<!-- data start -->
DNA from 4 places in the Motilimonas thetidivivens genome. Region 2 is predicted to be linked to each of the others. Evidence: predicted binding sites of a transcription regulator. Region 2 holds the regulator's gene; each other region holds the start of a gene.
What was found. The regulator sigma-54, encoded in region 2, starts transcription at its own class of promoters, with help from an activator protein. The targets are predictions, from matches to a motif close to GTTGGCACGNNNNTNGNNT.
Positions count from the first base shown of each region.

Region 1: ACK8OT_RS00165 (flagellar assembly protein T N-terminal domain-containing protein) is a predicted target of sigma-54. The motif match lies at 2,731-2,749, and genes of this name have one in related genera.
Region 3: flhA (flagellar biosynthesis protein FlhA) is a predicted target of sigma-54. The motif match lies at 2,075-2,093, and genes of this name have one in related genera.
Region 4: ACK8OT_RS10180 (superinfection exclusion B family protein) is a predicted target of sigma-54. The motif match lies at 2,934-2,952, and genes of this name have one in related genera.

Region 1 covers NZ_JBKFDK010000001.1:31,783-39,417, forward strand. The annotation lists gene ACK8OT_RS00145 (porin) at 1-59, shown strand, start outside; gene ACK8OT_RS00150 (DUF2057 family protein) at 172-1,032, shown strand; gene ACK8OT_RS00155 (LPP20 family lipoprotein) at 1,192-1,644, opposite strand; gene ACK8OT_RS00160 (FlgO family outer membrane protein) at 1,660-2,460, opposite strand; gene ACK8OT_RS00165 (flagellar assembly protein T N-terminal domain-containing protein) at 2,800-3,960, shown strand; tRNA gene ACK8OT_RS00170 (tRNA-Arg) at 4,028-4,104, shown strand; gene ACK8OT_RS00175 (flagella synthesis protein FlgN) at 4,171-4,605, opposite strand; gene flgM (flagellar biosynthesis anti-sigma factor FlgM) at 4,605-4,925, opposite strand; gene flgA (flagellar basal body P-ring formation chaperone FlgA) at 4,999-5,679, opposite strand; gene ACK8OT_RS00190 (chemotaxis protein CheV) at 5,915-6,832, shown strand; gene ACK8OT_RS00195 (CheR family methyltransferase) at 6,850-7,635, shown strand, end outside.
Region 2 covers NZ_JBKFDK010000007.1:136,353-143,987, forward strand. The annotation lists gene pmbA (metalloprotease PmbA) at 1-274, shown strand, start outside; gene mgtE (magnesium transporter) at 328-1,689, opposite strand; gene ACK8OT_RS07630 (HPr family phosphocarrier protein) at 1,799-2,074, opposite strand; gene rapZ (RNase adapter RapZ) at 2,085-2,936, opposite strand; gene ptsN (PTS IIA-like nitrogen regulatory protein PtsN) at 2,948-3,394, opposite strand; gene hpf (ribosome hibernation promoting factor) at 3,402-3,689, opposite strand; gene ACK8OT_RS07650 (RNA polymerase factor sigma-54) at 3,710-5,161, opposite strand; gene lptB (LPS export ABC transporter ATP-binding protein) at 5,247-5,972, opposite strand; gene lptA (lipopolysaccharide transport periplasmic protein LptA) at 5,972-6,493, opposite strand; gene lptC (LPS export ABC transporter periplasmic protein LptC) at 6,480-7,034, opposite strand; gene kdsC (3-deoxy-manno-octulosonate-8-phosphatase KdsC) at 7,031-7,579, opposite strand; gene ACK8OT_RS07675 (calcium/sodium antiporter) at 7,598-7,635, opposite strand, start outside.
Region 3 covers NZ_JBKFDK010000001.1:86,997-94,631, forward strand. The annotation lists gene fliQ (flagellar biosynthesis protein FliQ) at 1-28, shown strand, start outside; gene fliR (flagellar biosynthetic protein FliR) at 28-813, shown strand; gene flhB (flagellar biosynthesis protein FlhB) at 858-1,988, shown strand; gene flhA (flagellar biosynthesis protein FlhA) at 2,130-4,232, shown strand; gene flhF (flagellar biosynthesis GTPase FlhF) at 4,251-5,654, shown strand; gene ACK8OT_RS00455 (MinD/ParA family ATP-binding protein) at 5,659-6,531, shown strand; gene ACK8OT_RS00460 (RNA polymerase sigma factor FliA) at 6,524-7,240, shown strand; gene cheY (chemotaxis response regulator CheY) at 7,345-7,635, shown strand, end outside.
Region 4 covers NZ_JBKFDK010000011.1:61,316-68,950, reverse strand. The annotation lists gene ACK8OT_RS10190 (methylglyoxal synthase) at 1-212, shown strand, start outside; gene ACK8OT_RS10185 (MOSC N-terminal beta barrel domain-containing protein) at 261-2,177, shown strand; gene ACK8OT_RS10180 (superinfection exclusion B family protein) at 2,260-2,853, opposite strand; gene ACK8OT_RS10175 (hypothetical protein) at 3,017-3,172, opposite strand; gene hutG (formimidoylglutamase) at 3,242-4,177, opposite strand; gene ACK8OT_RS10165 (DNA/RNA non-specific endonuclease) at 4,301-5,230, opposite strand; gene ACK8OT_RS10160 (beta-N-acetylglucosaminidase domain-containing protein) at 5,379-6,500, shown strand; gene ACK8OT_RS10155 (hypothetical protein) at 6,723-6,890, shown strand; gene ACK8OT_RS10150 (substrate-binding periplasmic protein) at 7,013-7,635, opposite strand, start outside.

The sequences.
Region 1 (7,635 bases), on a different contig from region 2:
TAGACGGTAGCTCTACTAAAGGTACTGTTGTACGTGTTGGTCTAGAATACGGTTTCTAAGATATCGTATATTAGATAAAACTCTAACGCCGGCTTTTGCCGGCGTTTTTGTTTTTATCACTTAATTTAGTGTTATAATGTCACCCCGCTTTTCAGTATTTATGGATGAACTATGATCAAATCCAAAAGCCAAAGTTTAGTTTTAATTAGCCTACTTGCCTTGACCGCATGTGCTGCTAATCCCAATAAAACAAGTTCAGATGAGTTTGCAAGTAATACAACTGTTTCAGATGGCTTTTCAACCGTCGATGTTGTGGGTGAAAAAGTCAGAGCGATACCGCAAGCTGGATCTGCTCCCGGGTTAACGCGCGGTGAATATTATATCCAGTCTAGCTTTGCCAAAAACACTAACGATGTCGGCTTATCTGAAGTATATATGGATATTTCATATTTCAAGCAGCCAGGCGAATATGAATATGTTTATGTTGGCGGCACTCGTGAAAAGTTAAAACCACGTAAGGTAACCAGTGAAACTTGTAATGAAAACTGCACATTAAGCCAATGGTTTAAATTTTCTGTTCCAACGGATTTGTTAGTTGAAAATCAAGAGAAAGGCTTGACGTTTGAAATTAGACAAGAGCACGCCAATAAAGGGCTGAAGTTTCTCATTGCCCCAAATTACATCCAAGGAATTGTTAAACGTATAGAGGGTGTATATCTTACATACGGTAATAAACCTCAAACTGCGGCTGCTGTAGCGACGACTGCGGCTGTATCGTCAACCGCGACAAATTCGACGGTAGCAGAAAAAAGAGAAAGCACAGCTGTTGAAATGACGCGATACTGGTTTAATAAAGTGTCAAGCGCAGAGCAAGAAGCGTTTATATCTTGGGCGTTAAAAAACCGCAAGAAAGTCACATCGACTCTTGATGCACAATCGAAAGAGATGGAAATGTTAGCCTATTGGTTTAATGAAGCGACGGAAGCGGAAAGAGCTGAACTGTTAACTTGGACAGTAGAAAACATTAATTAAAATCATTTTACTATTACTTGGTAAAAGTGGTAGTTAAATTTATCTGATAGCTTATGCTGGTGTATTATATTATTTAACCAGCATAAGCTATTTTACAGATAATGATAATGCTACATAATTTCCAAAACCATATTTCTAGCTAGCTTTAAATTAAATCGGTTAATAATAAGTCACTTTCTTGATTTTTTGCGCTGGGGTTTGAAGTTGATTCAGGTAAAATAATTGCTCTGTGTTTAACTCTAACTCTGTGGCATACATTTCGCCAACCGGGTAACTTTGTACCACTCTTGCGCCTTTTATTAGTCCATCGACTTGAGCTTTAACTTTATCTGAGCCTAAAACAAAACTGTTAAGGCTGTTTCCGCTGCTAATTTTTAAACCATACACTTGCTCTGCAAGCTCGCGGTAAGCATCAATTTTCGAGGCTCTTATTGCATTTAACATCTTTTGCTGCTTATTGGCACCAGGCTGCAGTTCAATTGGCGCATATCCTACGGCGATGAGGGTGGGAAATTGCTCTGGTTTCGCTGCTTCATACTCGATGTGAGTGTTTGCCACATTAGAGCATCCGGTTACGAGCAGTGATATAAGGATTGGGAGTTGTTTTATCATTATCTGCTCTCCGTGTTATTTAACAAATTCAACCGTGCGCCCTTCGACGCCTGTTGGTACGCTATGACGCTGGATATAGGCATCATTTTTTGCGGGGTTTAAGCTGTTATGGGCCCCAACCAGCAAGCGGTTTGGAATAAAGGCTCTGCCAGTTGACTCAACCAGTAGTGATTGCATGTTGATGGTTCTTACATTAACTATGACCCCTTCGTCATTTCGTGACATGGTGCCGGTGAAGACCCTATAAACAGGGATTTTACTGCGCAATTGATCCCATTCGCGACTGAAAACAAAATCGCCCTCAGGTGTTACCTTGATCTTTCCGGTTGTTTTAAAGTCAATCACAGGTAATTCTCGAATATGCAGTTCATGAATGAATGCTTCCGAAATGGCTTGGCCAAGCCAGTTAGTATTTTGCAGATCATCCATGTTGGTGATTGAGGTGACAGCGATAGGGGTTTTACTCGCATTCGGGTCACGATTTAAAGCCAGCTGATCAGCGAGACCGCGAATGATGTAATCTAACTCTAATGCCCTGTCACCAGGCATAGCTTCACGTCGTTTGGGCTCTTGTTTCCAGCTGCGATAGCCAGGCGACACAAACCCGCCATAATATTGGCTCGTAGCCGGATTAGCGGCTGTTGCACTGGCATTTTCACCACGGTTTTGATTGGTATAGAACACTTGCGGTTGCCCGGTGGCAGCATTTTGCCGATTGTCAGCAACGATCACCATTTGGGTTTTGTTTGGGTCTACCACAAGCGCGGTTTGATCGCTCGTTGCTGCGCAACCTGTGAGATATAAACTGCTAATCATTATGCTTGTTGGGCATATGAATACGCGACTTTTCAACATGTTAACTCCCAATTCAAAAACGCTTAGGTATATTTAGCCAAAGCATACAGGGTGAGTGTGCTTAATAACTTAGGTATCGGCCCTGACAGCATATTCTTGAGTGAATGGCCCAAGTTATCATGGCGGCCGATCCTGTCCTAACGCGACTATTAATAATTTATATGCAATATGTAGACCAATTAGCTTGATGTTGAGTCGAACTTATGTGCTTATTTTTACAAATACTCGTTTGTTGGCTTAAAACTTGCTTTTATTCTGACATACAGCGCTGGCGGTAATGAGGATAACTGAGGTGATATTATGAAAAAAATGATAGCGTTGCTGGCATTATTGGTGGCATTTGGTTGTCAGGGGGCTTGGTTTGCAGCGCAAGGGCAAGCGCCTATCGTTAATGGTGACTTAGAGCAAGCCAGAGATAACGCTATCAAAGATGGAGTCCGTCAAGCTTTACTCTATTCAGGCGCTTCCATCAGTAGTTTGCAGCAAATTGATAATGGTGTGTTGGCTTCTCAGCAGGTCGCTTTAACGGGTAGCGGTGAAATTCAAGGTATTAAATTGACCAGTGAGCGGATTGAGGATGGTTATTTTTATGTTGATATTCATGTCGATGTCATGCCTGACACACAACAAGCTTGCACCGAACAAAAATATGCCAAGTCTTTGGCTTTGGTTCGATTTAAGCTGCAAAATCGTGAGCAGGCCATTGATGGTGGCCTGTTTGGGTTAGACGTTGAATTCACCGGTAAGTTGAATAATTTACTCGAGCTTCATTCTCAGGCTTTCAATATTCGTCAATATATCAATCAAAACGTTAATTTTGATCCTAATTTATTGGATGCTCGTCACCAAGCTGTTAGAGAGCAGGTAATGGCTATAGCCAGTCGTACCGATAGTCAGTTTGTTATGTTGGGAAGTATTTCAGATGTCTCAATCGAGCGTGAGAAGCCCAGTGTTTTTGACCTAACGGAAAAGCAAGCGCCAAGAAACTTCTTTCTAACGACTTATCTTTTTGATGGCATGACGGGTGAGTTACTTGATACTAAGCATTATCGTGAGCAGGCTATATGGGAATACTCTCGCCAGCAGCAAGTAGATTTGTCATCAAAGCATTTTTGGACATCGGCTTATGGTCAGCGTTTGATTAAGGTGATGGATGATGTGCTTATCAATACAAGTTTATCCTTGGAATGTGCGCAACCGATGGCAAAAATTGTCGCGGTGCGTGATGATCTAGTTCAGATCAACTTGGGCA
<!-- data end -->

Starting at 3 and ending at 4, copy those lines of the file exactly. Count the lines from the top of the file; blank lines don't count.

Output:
Positions count from the first base shown of each region.

Region 1: ACK8OT_RS00165 (flagellar assembly protein T N-terminal domain-containing protein) is a predicted target of sigma-54. The motif match lies at 2,731-2,749, and genes of this name have one in related genera.